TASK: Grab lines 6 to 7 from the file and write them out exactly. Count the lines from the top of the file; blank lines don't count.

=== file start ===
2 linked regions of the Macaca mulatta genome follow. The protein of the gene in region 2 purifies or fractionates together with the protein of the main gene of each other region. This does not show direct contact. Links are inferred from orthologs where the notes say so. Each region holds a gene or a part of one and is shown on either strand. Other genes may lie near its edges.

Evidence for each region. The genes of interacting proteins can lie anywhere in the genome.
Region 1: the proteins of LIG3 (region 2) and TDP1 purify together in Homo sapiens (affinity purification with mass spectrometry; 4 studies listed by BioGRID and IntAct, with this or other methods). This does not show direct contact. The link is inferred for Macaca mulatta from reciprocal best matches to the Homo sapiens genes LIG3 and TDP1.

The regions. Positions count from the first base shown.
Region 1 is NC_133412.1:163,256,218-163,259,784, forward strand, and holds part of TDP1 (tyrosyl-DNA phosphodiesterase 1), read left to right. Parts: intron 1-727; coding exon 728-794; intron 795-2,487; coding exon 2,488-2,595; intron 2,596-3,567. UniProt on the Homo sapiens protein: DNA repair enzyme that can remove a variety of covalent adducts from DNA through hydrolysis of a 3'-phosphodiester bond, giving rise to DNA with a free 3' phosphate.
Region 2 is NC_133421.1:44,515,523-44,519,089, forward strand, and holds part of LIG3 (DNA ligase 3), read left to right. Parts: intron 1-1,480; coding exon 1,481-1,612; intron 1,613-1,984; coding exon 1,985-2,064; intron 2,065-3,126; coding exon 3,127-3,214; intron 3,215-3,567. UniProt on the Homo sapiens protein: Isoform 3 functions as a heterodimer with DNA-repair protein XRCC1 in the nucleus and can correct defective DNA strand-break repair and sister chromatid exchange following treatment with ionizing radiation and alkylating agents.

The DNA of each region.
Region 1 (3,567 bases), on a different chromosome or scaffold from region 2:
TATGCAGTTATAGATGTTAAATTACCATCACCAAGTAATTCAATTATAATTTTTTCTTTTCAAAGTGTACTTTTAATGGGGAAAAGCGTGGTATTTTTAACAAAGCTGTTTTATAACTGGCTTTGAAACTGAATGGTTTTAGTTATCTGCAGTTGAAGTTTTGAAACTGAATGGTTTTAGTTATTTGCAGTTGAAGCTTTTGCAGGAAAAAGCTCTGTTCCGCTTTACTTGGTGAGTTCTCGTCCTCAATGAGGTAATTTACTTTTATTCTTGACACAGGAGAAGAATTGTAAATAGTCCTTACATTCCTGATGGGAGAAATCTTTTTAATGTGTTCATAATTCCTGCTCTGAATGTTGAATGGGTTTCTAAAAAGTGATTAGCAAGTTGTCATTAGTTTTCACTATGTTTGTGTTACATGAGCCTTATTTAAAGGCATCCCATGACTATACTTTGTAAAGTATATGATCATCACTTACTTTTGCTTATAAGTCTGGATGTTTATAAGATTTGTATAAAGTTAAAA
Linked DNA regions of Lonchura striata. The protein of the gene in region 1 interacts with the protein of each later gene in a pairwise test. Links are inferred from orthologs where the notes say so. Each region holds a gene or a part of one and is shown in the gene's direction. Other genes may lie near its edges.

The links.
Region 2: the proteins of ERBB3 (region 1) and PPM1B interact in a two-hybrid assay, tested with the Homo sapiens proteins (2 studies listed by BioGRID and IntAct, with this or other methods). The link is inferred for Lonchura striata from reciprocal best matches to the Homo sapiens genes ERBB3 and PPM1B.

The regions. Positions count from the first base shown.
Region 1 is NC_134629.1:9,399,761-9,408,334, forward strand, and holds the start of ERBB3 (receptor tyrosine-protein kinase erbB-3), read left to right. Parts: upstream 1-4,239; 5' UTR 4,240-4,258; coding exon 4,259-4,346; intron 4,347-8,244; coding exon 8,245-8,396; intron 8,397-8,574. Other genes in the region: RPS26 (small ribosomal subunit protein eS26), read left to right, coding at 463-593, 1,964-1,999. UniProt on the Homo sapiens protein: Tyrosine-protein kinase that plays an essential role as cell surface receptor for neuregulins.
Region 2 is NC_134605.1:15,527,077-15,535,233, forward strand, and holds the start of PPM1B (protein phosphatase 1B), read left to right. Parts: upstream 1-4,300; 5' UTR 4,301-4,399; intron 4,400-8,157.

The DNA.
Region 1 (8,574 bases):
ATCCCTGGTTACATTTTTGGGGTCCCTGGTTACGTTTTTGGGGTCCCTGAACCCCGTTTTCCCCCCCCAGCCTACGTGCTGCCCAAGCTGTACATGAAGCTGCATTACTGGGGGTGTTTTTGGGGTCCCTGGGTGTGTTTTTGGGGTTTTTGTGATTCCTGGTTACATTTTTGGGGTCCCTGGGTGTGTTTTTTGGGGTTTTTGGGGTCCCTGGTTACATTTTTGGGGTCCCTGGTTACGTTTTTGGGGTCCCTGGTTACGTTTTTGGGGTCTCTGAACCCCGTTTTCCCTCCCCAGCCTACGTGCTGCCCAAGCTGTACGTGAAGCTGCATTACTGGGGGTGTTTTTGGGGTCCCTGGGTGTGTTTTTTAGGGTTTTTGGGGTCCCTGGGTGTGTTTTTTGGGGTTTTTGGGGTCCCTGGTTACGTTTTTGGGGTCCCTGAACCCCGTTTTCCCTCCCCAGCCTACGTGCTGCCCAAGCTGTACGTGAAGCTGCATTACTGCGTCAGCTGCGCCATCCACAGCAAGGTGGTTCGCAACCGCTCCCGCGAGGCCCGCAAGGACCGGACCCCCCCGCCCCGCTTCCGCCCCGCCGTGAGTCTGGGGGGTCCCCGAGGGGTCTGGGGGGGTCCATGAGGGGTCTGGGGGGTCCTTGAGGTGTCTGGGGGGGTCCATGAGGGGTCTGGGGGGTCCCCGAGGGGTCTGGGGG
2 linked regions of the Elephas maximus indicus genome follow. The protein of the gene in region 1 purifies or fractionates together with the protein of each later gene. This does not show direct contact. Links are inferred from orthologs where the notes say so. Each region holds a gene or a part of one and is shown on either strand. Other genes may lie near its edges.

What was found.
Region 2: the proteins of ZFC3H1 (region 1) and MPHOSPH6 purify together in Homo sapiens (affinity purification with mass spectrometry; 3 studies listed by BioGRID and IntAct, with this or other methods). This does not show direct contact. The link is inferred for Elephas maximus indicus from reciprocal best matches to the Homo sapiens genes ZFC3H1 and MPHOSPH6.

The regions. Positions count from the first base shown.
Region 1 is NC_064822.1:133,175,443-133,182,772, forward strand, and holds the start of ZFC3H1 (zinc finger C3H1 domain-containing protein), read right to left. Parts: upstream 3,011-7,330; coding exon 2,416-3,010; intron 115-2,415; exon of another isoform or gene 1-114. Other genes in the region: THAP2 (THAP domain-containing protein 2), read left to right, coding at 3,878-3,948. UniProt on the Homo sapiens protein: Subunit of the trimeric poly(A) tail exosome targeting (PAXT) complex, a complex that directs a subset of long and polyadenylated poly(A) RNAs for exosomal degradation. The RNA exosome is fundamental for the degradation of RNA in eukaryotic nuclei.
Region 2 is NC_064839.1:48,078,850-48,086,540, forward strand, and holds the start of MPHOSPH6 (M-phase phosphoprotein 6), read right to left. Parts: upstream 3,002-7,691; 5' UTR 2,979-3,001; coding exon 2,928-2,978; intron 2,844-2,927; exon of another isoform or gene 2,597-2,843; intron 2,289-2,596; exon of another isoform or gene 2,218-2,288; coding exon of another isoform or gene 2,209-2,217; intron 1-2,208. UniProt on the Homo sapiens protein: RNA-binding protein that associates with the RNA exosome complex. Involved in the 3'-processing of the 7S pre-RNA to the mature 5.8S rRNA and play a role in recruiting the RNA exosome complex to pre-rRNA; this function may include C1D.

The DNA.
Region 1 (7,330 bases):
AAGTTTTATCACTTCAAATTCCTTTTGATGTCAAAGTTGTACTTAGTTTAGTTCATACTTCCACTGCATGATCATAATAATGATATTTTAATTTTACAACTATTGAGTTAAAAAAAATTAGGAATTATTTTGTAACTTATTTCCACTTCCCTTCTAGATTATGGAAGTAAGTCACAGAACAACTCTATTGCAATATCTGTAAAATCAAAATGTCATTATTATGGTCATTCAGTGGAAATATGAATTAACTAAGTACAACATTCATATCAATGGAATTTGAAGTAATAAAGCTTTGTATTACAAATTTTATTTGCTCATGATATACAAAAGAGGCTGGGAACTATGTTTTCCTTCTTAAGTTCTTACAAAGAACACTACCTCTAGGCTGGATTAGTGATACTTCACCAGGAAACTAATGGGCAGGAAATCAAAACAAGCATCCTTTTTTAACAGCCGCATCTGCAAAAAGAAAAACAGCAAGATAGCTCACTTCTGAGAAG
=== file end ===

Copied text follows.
Region 2 is NC_133421.1:44,515,523-44,519,089, forward strand, and holds part of LIG3 (DNA ligase 3), read left to right. Parts: intron 1-1,480; coding exon 1,481-1,612; intron 1,613-1,984; coding exon 1,985-2,064; intron 2,065-3,126; coding exon 3,127-3,214; intron 3,215-3,567. UniProt on the Homo sapiens protein: Isoform 3 functions as a heterodimer with DNA-repair protein XRCC1 in the nucleus and can correct defective DNA strand-break repair and sister chromatid exchange following treatment with ionizing radiation and alkylating agents.

The DNA of each region.